Posts Tagged ‘financial secrets’

postheadericon My first marriage ended because of money

Several days ago there I was all excited because I was attending two networking events that night. Don’t know how I did it, but I double booked myself that night. Instead of cancelling one, I decided to make an appearance at both.

The first event was good, I made a few connections and got back in my car and raced down the road to the second one.

While I was at the second event, I saw a familiar face from an event that I attended a year prior. This time, we had an opportunity to talk more. The lady I spoke with shared about her business and recent steps at re-branding and I was shaing that I was in the process of re-branding as well.

She asked me what my business was. You know when someone asks you about your business and what you do, you are more than happy to share that elevator speech. I began sharing how I teach couples how to communicate about money before and during the marriage. Before I knew it, these words flowed from her mouth…. “My first marriage ended because of money. We didn’t talk about the money. He was spending and there were financial secrets”. She went on to say, this is a great service you are offering because there is a fear around talking about money”. I agreed with her about there being a fear when there shouldn’t be.

We parted ways and continued working the room. I have heard that comment many times from women “My first marriage ended because of money” AND they want to marry again KNOWING they will be talking about money before walking down the aisle. They have silently vowed not to let “money be a topic that is avoided again”.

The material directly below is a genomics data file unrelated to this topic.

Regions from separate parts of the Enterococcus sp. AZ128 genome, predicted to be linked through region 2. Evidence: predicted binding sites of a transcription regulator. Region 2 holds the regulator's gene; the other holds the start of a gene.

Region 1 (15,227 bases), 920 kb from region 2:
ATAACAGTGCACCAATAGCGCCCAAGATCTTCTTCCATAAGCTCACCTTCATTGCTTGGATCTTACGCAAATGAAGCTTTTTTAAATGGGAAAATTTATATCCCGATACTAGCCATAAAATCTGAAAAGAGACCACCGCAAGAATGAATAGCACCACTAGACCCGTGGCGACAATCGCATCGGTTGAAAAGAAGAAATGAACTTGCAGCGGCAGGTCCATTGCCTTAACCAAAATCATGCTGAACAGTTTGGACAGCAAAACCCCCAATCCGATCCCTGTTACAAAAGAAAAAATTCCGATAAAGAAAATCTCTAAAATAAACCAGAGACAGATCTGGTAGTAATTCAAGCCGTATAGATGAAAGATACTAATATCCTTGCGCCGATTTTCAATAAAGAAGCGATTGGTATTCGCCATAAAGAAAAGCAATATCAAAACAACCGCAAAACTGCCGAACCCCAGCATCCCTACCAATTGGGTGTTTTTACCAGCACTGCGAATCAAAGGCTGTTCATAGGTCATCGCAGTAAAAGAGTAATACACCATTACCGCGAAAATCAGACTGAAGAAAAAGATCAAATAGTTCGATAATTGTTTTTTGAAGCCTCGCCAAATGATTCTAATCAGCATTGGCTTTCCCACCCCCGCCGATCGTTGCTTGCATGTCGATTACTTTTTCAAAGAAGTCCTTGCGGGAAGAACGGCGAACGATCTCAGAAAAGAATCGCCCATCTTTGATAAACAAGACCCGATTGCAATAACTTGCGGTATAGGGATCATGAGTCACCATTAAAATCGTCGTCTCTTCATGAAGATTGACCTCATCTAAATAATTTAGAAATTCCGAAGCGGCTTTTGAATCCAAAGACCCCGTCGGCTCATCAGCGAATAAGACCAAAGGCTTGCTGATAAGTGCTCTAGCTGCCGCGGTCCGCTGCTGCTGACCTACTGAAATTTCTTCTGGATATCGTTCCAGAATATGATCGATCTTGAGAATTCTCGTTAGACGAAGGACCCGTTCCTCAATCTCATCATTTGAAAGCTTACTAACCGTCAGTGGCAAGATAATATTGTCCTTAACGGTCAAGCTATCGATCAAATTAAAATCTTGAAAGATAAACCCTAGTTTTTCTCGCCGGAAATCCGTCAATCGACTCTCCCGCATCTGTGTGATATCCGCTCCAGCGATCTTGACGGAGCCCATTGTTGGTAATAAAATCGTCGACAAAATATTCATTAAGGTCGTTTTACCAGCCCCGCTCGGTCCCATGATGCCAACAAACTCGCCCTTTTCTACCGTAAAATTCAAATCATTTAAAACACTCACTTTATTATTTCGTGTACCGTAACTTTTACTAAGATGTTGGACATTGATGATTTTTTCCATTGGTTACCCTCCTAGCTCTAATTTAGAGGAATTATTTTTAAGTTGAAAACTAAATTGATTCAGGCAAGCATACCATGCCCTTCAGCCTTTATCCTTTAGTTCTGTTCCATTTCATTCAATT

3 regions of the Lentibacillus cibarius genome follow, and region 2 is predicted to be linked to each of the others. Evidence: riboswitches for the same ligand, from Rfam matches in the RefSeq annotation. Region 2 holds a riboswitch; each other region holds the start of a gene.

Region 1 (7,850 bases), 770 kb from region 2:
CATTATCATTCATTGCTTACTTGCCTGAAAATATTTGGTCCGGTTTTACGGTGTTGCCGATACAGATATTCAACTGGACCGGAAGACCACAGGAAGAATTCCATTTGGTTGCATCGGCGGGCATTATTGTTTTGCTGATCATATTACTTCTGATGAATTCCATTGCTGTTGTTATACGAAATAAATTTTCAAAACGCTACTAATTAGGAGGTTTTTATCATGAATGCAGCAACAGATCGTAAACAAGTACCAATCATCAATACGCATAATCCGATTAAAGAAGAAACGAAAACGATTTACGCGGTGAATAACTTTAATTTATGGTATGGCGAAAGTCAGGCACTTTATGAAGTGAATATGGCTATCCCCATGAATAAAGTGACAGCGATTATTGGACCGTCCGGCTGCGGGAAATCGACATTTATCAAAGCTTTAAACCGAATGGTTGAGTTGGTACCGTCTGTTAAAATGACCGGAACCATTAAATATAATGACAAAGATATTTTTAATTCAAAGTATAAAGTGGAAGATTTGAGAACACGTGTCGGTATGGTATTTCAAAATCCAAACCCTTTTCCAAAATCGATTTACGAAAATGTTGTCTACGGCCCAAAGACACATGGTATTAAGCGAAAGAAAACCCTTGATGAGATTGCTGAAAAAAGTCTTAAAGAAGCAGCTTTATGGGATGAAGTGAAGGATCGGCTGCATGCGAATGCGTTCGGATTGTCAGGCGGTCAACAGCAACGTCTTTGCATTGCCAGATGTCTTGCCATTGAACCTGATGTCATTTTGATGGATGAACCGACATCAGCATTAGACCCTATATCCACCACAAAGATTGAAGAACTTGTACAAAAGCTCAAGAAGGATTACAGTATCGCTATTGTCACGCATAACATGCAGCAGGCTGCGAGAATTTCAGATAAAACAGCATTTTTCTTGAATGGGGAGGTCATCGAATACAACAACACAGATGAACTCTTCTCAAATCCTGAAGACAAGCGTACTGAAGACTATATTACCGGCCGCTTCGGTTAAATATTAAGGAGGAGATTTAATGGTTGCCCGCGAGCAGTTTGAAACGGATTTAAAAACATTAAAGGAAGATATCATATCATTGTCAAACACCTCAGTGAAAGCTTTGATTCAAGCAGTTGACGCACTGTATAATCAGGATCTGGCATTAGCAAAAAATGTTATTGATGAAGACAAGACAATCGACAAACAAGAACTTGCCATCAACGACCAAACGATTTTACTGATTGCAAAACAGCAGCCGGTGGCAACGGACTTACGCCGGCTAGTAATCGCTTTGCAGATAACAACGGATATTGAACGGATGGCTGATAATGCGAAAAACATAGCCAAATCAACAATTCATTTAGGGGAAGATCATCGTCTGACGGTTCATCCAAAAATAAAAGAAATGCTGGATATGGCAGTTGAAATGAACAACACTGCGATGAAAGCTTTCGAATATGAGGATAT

Lessons for Brides and Grooms:

1) Money is one of the top causes for divorce.

2) If you see a money issue that is causing you concern, ask your fiance’ about it and don’t overlook it. Avoidance is not the key.

3) Money is a tool that is being used to pay for the wedding, caterers, florists and more, you might as well begin talking about money FOR marriage.

4) It’s good to want the wedding of your dreams AND you should also be focusing on the MARRIAGE of a lifetime with financial management skills in place to make this happen instead of haphazardly managing money.

5) There are a lot of ex-husbands and ex-wives out there that will say the marriage ended because of money (they had a breakdown in communication about money, overspending, or even a lack of money) BUT wouldn’t it be a NICE change of pace for you and your fiance to say OUR MARRIAGE is working because we learned how to communicate about money before the marriage so we could continue to communicate after saying I Do.

** Think about it how many friends or even family members do you know, whose marriages have ended because of money?

Invest in premarital financial counseling today with Dr. Taffy and begin your marriage with a solid financial foundation.

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postheadericon Money Talk Before Marriage isn’t necessary if..

Money Talk Before Marriage isn’t necessary if..

1) You have decided to keep your financial secrets hidden and you can handle the consequences once the truth comes to light.

2) You want your upcoming marriage to potentially be a divorce statistic by not discussing one of the top (if not the top) cause for divorce.

3) You are so in love, your fiance has told you that he or she is not paying their bills prior to your being married and you feel secure in knowing this will change once you are married.

4) You have swapped credit reports.

5) You are aware your future spouse has other children and is not paying child support. then once you say “I Do”, the ex-wives will sue you both.

6) Your future spouse is not working and has no intention of getting a job; thereby placing you in the position of bringing in all the income, paying the bills and planning for the future.

7) When one spouse has more debt than the other and the one with no debt will be expected to pay all the bills.

8) You’ve talked with your girlfriends about financial issues and they have re-assured you everything will be okay despite the fact they don’t know your future spouse and what his thoughts are.

9) You prefer to learn your money lesssons On-the-job in marriage and comfortable with making mistakes.

* If you need premarital financial counseling, register at and Dr. Wagner will contact you.